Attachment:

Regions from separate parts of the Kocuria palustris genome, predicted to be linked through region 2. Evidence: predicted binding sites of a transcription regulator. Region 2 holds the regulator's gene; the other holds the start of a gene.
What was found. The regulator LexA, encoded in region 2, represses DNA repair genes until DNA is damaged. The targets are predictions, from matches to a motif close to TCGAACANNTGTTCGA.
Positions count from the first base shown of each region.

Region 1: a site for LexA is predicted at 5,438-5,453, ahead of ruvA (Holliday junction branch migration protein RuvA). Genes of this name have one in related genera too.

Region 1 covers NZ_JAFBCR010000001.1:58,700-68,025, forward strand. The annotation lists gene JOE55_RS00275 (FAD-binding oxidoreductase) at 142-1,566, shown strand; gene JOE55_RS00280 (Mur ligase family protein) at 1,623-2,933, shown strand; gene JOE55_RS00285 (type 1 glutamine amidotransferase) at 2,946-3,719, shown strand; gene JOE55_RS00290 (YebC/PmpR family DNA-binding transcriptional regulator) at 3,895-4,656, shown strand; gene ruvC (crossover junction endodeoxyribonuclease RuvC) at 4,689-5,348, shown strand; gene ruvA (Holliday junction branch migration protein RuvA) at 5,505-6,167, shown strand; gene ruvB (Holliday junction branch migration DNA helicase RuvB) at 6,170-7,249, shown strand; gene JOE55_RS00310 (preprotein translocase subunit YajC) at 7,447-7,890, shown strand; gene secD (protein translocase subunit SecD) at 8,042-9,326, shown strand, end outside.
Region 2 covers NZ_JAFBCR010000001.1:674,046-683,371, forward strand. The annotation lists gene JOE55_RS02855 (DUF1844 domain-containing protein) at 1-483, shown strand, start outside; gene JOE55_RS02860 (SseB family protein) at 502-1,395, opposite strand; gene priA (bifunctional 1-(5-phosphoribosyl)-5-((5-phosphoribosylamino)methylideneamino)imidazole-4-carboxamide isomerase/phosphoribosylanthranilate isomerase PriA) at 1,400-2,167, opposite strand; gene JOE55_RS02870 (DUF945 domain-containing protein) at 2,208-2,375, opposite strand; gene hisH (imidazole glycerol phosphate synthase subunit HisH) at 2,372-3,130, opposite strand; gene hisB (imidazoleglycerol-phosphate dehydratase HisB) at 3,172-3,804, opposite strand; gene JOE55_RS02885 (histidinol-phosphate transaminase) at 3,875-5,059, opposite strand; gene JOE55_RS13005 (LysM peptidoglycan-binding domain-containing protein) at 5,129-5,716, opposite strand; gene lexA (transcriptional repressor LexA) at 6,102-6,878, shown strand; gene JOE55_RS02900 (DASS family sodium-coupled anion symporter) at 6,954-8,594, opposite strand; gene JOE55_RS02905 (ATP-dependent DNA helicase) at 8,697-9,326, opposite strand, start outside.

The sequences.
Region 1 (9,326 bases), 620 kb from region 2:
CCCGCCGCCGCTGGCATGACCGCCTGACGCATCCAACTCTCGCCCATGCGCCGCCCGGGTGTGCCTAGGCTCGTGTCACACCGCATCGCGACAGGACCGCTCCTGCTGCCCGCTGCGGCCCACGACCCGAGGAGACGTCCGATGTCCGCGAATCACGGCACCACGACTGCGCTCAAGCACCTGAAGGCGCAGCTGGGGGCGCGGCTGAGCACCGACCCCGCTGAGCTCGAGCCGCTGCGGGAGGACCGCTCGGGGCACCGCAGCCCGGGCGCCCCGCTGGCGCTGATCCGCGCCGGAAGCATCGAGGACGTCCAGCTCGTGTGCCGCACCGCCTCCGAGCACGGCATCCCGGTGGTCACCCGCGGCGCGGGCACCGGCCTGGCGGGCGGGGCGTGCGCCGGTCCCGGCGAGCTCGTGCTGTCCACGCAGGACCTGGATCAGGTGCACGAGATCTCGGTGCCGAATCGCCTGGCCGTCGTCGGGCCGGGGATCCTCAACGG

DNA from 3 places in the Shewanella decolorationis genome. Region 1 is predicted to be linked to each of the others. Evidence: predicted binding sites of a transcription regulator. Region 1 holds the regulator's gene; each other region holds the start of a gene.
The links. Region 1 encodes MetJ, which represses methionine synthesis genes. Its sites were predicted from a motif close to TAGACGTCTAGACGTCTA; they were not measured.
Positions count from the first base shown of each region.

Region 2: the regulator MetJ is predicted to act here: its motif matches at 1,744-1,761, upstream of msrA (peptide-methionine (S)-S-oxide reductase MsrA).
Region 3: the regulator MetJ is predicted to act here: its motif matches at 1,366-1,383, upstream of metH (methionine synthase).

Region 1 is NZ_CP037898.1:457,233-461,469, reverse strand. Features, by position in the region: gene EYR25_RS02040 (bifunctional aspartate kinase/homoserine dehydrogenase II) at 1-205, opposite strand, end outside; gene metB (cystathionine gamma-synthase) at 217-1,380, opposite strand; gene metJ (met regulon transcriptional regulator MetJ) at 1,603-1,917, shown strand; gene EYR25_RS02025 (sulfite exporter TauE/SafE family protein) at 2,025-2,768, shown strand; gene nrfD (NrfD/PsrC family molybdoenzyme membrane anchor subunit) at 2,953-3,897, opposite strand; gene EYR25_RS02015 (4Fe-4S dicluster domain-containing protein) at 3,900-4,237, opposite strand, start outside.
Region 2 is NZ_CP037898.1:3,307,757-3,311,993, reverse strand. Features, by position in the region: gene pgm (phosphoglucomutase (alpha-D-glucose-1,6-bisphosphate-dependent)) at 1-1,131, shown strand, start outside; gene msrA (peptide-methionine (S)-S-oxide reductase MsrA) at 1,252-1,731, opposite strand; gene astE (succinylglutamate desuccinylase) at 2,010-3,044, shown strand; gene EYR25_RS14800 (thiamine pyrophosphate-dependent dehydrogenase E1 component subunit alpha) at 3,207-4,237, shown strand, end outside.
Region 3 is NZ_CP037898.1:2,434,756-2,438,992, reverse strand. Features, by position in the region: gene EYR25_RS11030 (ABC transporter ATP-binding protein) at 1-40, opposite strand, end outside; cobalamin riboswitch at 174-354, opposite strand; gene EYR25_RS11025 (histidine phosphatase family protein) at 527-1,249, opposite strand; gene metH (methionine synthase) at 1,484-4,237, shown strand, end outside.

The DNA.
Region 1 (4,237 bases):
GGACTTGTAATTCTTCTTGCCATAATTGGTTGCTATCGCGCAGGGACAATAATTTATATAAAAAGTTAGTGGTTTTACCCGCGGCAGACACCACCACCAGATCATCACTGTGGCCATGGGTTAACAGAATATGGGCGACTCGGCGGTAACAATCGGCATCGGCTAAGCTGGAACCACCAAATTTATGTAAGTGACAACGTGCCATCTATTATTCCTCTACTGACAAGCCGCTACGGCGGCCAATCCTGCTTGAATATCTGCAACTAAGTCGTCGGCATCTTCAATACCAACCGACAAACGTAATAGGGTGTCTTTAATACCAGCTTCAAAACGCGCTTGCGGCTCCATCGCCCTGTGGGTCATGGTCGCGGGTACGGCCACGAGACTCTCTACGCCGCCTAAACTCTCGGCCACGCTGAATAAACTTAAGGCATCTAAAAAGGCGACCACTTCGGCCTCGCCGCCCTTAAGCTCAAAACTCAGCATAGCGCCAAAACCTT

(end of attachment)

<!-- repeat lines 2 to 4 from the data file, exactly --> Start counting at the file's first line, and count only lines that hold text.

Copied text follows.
What was found. The regulator LexA, encoded in region 2, represses DNA repair genes until DNA is damaged. The targets are predictions, from matches to a motif close to TCGAACANNTGTTCGA.
Positions count from the first base shown of each region.

Region 1: a site for LexA is predicted at 5,438-5,453, ahead of ruvA (Holliday junction branch migration protein RuvA). Genes of this name have one in related genera too.